After flipping through (ahem, studying deeply) the Principles of Design book, I was taken back to the days of my youth in undergrad taking all manner of psychology classes. In particular, I remembered a class I took in semiotics, after which I regarded pretty much everything with a jaded and critical eye, trying to figure out the meaning.
Just like then, I am suddenly seeing these principles of design everywhere. One that is really standing out is the red effect. I read about it and it made me cross – women are viewed as more sexually attractive when wearing red and men are seen as more powerful. I get it, I get the reasoning behind it (even though it dates back to WHEN WE WERE MONKEYS, CAN WE GET OVER THAT ALREADY?) but I don’t care for it.
Because I see red as powerful, period. For either gender. Red is a statement, and while it can often be about sex it shouldn’t be limited to sex. And of course through serendipity came this gem about wearing red lipstick: http://thehairpin.com/2015/05/kiss-me-with-those-red-lips/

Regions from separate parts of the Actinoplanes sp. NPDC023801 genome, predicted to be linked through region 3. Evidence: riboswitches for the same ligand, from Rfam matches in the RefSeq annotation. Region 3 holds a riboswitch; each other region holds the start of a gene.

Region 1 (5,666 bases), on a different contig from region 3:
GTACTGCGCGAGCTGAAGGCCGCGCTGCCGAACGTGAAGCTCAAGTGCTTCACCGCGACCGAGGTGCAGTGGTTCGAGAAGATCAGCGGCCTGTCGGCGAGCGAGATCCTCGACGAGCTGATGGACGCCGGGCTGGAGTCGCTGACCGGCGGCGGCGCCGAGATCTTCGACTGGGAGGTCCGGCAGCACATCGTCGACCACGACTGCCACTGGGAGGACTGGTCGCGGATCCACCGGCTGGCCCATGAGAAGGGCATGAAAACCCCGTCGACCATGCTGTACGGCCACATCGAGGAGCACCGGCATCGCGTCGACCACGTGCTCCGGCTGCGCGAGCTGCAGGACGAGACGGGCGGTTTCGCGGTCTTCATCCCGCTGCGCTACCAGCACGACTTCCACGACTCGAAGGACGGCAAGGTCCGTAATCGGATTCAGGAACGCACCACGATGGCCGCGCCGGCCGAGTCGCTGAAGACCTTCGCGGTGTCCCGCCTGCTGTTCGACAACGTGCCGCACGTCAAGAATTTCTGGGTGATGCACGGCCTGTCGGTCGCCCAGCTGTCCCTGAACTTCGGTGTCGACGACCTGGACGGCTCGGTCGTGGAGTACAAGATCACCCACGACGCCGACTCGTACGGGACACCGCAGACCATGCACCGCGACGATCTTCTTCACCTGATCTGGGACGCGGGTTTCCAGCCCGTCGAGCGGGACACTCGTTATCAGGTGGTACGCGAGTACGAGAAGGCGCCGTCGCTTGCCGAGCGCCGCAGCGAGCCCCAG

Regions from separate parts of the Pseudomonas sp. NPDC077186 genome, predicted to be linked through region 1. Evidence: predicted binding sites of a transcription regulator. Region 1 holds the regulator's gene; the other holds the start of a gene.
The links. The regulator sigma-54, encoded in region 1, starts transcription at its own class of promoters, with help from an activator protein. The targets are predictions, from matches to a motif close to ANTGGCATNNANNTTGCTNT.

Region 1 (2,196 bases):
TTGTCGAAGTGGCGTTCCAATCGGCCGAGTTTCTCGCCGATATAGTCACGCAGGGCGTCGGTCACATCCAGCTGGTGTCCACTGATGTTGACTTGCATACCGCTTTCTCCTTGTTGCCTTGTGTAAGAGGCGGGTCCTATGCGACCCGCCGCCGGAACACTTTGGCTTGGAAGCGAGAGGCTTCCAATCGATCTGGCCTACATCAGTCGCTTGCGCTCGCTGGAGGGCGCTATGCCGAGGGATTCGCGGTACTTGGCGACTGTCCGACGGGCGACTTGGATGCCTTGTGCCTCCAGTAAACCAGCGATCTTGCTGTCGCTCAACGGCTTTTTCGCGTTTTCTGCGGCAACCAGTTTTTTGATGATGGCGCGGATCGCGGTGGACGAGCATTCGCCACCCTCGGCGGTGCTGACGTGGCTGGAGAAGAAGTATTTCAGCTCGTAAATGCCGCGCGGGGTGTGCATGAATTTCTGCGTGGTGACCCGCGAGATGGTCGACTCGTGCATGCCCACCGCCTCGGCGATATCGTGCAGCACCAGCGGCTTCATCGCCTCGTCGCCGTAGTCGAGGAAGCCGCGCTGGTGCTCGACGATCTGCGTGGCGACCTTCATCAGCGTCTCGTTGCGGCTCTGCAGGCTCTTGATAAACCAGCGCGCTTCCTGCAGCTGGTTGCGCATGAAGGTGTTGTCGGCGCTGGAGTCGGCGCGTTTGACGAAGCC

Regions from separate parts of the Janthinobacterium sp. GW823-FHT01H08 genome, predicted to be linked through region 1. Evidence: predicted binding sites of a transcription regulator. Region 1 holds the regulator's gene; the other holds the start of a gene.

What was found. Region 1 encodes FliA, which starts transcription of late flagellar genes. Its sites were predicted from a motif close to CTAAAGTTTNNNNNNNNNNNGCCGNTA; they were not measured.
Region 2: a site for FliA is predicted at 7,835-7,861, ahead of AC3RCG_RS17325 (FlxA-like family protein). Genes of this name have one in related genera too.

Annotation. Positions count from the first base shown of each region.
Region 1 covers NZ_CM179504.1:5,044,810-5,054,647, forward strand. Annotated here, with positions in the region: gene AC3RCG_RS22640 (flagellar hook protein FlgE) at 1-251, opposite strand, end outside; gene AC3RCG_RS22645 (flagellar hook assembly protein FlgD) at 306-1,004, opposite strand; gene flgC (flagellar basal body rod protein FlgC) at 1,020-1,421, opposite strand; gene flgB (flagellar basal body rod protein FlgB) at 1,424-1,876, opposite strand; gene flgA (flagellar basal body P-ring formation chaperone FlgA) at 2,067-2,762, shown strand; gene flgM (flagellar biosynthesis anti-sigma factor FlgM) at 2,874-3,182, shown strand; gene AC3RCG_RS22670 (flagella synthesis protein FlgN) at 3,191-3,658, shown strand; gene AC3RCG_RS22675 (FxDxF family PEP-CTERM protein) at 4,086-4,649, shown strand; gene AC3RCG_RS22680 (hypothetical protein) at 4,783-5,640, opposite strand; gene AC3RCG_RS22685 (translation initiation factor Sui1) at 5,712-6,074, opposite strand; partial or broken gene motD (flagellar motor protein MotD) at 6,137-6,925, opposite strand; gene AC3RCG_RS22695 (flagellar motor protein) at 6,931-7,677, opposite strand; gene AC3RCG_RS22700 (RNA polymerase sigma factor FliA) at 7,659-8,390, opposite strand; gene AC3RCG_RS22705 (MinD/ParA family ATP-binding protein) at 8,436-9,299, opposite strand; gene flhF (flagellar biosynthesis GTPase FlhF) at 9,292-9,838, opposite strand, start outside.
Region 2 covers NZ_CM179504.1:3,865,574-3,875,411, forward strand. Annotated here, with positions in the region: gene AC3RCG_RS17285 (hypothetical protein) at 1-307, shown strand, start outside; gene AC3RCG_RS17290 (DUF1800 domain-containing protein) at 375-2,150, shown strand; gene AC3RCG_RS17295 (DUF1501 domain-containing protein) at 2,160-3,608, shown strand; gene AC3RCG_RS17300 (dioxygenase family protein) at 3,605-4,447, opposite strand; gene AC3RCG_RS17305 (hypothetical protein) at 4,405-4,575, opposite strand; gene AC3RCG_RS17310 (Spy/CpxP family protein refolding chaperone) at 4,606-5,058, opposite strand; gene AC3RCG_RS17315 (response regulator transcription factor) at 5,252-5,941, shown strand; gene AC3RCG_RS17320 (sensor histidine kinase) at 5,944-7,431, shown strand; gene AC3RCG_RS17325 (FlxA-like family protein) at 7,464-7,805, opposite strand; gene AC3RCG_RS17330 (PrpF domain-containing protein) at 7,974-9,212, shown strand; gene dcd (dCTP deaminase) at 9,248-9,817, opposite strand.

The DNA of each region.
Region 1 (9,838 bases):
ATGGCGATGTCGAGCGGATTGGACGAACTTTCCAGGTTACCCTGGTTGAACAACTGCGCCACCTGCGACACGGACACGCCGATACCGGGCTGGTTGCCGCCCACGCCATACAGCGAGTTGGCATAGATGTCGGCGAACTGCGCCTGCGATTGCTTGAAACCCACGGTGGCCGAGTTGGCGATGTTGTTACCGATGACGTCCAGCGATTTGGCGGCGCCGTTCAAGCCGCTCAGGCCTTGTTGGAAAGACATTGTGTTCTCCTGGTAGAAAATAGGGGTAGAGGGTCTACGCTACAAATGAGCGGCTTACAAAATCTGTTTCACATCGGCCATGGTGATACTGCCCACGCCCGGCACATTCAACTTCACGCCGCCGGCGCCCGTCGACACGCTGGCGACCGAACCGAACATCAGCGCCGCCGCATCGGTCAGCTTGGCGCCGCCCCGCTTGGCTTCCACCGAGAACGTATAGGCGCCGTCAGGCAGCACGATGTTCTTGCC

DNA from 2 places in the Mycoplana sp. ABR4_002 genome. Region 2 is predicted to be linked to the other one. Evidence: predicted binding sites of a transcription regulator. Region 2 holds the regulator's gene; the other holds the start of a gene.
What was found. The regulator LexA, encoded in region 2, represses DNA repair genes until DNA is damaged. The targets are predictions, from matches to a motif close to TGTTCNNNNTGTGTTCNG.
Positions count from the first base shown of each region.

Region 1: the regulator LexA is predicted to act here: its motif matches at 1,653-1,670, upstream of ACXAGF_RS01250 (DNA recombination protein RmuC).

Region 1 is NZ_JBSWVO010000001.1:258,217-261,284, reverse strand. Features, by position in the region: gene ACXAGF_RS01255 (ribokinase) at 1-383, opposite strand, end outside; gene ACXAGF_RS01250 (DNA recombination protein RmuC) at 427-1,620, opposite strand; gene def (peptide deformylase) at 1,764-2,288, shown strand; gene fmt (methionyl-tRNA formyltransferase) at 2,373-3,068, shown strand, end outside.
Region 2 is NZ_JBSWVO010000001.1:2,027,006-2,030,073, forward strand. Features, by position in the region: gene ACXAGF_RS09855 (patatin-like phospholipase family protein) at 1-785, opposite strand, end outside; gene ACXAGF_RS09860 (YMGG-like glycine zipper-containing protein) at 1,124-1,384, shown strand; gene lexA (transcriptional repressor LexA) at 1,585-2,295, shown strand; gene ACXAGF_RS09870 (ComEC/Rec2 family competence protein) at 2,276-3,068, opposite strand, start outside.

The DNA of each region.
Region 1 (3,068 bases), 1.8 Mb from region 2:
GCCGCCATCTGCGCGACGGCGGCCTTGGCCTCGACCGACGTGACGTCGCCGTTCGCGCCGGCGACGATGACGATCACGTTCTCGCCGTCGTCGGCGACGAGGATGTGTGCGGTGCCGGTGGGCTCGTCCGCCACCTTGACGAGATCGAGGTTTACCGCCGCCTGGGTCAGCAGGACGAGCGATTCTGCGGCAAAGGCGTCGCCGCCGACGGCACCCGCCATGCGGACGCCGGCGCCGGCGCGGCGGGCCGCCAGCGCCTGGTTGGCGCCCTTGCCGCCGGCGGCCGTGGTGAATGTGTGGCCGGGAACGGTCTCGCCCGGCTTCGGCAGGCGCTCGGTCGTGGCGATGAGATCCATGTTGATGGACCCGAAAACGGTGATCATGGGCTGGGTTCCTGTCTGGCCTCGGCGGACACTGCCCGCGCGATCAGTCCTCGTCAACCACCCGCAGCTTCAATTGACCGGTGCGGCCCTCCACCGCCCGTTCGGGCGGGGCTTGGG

Which hearkened back to a previous Hairpin article where one of the editors asked contributors to comment on what makes you feel powerful. One of the contributors said that wearing red lipstick makes her feel powerful, and I agree. I’m a lipstick fiend and at least four of them are fairly bold reds, and I wear them when I need a boost, either at work or at play.
This then made me think of a line in one of my favourite books, Deathless by Catherynne Valente. One character is counselling another on the proper use of makeup: pink insists, coral coaxes, red compels.
Which brought me back to my semiotics class – what are we saying with red? Statements about power. Which brings me back to design – how are we using red? As a power colour.